Excellent question Matt! To find out how old the Earth is, scientists look for the oldest rock on the entire planet and then figure out how old that rock is. But finding the oldest rocks can be difficult. Since the Earth is an active planet with plate tectonics, rock is constantly recycled – broken down into magma far below the surface, deep inside the Earth, and then brought back up to the surface once more. But difficult does not mean impossible!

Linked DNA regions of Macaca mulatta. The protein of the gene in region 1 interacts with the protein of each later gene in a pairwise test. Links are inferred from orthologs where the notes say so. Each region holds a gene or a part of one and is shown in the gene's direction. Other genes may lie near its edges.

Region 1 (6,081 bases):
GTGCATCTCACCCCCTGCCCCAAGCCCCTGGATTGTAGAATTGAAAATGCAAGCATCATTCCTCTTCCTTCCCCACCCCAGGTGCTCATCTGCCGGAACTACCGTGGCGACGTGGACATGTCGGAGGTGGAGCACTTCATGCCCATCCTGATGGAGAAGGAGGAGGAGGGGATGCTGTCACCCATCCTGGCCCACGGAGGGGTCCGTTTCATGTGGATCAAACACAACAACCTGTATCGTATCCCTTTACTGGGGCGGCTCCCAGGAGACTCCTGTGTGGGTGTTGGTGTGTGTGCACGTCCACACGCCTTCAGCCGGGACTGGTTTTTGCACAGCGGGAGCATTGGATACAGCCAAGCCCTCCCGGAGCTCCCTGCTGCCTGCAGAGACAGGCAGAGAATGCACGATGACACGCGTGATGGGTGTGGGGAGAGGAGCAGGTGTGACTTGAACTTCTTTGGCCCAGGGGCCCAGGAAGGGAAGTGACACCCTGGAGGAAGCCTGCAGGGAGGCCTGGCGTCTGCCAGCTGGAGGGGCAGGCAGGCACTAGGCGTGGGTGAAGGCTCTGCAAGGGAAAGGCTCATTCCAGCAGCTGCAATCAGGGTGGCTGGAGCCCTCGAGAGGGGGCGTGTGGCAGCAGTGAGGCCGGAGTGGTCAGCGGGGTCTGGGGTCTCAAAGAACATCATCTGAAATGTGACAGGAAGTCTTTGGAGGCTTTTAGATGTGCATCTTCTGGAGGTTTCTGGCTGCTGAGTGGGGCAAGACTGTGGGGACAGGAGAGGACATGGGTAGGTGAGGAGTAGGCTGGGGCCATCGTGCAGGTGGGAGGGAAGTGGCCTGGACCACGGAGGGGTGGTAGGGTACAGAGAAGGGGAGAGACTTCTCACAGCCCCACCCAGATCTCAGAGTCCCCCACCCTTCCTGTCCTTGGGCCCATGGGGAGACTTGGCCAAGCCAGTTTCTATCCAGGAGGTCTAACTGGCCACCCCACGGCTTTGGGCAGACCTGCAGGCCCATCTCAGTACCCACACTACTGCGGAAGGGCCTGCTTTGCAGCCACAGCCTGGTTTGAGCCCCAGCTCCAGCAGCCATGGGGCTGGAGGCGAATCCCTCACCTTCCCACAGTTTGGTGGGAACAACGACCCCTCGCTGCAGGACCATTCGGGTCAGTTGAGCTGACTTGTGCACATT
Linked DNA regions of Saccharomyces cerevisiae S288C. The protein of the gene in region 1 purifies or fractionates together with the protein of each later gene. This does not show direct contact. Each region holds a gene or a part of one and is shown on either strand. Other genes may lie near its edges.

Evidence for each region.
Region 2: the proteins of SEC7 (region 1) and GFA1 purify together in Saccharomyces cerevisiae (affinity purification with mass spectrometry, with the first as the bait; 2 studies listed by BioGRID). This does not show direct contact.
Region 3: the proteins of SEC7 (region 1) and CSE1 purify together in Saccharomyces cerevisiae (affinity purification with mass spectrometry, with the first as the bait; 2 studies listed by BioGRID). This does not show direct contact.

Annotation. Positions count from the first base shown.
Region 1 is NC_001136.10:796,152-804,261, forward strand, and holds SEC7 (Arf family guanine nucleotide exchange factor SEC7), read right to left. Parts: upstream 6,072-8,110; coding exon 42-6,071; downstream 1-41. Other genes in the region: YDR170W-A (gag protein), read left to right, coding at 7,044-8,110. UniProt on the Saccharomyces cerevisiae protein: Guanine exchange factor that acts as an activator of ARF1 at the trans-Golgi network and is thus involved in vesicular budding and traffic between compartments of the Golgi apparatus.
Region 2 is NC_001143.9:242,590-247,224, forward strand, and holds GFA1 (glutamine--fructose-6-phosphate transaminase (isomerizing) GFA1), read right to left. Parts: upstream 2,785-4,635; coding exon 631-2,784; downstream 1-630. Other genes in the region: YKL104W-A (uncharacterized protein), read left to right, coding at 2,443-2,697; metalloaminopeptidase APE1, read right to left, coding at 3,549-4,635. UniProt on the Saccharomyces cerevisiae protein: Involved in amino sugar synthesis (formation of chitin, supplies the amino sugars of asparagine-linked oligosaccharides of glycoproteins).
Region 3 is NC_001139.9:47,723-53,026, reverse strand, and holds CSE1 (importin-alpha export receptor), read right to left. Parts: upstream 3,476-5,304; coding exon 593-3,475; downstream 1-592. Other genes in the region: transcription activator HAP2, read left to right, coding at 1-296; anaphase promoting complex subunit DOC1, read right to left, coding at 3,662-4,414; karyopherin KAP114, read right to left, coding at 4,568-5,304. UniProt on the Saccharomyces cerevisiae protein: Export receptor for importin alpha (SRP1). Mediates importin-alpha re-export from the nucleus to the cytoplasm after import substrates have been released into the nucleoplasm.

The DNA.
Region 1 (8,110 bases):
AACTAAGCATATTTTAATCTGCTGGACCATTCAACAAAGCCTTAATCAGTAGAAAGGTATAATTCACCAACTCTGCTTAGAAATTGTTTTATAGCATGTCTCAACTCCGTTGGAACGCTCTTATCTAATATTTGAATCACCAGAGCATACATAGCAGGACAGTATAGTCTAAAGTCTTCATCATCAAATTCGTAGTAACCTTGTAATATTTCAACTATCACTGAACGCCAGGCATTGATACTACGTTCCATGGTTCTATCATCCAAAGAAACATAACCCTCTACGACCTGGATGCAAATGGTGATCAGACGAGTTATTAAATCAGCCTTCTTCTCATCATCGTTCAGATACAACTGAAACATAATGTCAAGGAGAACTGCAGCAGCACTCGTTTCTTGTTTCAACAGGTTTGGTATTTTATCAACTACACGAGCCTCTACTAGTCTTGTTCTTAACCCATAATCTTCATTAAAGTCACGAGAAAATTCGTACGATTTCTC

Scientists have found incredibly old rocks and have been able to find out how old they are through a process called radiometric dating. Some of the oldest rocks found on Earth are in the Canadian Shield, dating from 2.5-4.3 billion years old. In fact, the oldest rock in Nova Scotia is a part of that Shield. While not rocks, tiny zirconium silicate crystals which are minerals can also tell us that the Earth is at least 4.3 billion years old – but these samples are found at its surface and the Earth must be older than anything just at the surface. To help scientists further improve their estimate of the age of the Earth, they have looked at rock samples from other objects in the Solar System. Analysis of samples from meteorites, the Moon and Mars have helped to put the Earth’s age at 4.5 billion years old, give or take 50 million years.